November 1, 2011

"Hearts are amazing personalities:" Of Nurses, Hearts, and Healing


As I have mentioned in passing, the middle and end part of last month was marked, at least for me, by my heart stopping dead and then being restarted by a series of brilliant and wonderful people. For the time it was stopped I was, as they say, dead.

What that means I have, so far, little to say and a lot to learn. And the learning -- since this process is not a “cure, but a “recovery” -- is something that takes a lot of time, comes slowly, almost as slowly as I now walk to the corner store. What once took me a minute now takes three to five. That’s neither good nor bad, but just the way it is when you are returned to life.

In the few moments that I’m at my peak I am learning, still slowly, what happened and what I can expect. In this I am aided by a host of friends and relatives so numerous that I am amazed to find myself at the center of such a cloud of caring. I asked what I ever did to deserve friends and family like this and I learn that deserve has nothing to do with it; this is just how many people are made.

One of these people is a cousin in the Southwest who has spent decades as a trauma and cardiac nurse. Yesterday she mailed me some of her thoughts about lives and hearts and nursing learned across the decades. There’s no improving on them. Presented here for your perusal:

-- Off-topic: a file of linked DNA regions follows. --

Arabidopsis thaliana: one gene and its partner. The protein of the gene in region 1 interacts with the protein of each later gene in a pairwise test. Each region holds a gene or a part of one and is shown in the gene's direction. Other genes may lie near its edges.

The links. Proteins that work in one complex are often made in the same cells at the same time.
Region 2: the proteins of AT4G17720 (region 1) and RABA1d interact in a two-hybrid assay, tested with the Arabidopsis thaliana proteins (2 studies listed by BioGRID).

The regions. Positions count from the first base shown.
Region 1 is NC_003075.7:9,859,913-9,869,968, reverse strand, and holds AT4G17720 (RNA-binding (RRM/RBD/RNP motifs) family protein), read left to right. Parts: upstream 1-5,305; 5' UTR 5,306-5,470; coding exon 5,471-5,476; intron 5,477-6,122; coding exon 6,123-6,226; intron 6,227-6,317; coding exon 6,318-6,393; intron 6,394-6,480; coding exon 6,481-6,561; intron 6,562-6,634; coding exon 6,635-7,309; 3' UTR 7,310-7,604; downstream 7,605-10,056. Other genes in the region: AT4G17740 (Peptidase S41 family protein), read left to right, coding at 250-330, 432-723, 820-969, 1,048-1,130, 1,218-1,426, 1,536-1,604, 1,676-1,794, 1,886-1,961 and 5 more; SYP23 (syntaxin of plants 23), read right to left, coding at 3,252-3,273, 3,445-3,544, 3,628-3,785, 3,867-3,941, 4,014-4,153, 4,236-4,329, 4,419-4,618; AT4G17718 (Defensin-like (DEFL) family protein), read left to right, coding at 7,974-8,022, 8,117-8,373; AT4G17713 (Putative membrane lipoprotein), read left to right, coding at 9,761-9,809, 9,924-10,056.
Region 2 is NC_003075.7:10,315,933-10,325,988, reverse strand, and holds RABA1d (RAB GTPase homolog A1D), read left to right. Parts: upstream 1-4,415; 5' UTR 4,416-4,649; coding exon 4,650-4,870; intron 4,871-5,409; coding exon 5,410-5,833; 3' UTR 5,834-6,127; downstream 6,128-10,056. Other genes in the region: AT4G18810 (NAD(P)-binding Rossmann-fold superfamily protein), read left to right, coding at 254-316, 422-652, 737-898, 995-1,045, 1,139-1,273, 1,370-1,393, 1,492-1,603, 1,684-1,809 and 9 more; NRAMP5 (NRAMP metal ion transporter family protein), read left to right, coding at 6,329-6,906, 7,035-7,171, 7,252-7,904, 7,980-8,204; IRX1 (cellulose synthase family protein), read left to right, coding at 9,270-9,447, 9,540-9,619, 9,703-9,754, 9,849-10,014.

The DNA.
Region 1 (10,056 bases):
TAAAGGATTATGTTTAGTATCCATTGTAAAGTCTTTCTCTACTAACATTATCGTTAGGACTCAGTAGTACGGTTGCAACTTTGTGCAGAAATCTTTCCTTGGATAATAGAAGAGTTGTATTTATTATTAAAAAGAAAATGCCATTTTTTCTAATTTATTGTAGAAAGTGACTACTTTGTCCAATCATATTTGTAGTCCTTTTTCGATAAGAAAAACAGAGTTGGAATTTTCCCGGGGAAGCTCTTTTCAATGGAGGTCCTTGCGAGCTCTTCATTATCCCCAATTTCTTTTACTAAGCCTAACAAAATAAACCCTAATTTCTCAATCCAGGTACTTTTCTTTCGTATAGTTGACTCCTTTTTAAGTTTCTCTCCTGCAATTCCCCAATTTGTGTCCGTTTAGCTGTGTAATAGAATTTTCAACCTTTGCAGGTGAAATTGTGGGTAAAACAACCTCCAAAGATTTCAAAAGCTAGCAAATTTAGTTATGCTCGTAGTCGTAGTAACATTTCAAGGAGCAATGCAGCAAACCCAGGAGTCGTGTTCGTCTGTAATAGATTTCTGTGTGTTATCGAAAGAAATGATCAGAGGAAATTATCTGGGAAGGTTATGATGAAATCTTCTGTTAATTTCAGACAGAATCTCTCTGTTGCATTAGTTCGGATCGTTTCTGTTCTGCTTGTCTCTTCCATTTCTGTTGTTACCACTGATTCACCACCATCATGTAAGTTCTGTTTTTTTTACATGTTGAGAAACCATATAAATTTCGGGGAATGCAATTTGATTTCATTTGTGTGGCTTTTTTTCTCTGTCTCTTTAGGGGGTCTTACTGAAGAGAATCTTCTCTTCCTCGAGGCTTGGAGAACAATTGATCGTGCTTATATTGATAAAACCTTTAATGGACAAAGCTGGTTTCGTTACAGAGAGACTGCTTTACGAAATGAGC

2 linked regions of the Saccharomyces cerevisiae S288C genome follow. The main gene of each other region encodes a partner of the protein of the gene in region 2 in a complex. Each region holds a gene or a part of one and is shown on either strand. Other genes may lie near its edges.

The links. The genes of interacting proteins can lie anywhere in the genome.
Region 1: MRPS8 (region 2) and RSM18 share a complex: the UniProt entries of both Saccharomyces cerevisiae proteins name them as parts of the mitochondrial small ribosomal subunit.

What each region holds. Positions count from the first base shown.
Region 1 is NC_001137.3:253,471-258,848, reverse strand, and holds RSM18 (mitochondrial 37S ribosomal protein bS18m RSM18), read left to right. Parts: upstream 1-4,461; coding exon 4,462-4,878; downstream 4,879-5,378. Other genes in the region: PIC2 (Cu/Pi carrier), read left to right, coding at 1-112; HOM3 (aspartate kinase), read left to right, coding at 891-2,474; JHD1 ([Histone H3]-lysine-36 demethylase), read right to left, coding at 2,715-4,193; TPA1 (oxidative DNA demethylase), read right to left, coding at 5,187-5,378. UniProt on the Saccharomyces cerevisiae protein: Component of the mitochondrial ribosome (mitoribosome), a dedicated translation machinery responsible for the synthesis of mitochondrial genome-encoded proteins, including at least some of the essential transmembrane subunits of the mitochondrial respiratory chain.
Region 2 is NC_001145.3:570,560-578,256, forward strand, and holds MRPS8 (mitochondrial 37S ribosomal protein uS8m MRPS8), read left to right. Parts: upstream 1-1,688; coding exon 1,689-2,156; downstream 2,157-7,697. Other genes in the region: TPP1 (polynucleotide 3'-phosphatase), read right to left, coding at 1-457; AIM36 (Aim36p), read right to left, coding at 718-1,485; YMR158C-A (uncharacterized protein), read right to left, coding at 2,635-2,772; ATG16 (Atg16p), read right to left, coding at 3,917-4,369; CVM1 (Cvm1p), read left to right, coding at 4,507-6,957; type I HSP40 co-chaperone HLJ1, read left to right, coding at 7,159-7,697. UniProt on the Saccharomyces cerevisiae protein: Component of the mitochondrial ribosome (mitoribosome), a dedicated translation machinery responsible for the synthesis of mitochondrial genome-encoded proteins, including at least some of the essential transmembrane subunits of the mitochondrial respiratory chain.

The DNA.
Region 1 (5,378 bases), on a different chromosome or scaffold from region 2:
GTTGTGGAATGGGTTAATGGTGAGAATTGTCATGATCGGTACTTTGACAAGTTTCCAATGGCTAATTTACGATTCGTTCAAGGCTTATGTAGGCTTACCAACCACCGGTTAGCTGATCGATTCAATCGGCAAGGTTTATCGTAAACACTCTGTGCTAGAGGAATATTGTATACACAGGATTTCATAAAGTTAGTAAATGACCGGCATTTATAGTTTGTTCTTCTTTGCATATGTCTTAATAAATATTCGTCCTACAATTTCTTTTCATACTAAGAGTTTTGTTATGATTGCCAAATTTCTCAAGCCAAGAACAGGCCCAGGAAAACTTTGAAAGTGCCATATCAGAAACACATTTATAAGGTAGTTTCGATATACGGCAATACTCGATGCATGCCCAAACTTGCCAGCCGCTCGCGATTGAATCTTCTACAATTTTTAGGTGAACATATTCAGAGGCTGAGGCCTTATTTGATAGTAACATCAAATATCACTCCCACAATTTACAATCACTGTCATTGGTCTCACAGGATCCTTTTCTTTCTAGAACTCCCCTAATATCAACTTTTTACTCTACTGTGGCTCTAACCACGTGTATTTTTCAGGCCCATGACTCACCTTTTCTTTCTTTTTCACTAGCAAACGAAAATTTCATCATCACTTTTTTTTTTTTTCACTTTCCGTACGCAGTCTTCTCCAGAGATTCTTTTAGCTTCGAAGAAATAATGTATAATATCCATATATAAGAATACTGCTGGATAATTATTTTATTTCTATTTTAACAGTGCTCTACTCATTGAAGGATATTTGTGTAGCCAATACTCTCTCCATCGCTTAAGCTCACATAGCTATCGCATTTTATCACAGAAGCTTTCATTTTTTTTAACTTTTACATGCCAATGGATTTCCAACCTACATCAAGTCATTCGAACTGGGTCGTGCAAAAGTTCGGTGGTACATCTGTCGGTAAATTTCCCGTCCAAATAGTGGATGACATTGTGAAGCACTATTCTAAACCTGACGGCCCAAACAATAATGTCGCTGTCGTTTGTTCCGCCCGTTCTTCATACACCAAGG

”I was touched when you talked about nurses, how they go to work and save lives... well sort of.  I can tell you from now decades of being a nurse/paramedic/healthcare person, that we are really just technicians.  We learn the steps to take, the drugs to give, the rhythms that are the story of a heart getting better.

”What sets a lot of us apart is that we really CARE about the person in the bed, on the exam table, walking down the hall with the IV's swinging.  And with the caring, there is some intangible part of that nurse that connects with the essence of the patient. It's a will to live that is found within the patient, and really good nurses know how to appeal to that will to coax it out.  But the healing is something that comes from within. I was continually amazed to see who was able to live through the ICU or ER experience, and who wasn't.    We nurses can guide the energy, show it how to move again, take away some of the pain, but the healing is the Work the patient must do.